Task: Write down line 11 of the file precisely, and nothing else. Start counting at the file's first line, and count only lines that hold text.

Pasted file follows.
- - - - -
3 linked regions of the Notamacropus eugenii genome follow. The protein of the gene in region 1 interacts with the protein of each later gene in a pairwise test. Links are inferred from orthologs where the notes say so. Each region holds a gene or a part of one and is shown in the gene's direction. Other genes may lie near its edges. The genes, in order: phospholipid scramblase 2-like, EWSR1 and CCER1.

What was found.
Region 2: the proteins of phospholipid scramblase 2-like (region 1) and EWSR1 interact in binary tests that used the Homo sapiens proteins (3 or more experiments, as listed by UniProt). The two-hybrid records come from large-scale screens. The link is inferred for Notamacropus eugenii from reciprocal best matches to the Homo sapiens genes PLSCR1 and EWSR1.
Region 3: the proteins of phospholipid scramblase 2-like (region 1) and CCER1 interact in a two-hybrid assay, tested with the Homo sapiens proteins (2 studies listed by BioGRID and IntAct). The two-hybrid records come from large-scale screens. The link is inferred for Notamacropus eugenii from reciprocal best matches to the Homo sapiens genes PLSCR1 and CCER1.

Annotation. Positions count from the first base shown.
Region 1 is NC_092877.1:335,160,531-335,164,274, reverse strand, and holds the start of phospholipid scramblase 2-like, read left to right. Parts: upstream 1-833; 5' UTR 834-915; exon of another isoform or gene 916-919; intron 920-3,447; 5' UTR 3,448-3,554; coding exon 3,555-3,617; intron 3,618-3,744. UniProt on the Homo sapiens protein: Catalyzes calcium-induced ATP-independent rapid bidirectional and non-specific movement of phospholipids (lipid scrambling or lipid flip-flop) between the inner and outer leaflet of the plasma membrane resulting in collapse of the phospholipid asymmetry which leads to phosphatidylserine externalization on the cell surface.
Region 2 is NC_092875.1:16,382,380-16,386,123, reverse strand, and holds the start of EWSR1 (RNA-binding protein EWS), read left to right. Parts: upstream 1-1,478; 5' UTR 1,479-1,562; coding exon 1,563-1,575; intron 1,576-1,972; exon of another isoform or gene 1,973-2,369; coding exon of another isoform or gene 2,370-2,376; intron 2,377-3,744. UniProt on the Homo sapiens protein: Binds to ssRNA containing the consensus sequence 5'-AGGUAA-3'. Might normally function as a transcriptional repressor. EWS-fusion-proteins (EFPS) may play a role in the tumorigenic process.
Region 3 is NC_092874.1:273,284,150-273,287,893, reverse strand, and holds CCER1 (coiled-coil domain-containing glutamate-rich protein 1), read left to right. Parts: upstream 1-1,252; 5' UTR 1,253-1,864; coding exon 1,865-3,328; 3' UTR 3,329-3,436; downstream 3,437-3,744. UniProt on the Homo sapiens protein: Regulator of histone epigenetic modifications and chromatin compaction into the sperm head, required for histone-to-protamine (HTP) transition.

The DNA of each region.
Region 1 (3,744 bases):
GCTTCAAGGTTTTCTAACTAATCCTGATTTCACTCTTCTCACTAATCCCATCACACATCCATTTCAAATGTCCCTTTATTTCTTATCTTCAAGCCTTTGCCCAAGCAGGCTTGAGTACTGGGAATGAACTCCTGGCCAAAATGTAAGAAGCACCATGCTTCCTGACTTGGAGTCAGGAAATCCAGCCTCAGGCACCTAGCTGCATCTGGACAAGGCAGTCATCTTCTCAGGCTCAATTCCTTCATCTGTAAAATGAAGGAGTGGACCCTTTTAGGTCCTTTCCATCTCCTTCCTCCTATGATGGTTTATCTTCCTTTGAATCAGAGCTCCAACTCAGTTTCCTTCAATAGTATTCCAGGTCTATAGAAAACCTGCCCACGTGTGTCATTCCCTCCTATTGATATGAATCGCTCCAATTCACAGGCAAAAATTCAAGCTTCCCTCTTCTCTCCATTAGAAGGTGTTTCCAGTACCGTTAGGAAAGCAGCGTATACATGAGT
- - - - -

GCTTCAAGGTTTTCTAACTAATCCTGATTTCACTCTTCTCACTAATCCCATCACACATCCATTTCAAATGTCCCTTTATTTCTTATCTTCAAGCCTTTGCCCAAGCAGGCTTGAGTACTGGGAATGAACTCCTGGCCAAAATGTAAGAAGCACCATGCTTCCTGACTTGGAGTCAGGAAATCCAGCCTCAGGCACCTAGCTGCATCTGGACAAGGCAGTCATCTTCTCAGGCTCAATTCCTTCATCTGTAAAATGAAGGAGTGGACCCTTTTAGGTCCTTTCCATCTCCTTCCTCCTATGATGGTTTATCTTCCTTTGAATCAGAGCTCCAACTCAGTTTCCTTCAATAGTATTCCAGGTCTATAGAAAACCTGCCCACGTGTGTCATTCCCTCCTATTGATATGAATCGCTCCAATTCACAGGCAAAAATTCAAGCTTCCCTCTTCTCTCCATTAGAAGGTGTTTCCAGTACCGTTAGGAAAGCAGCGTATACATGAGT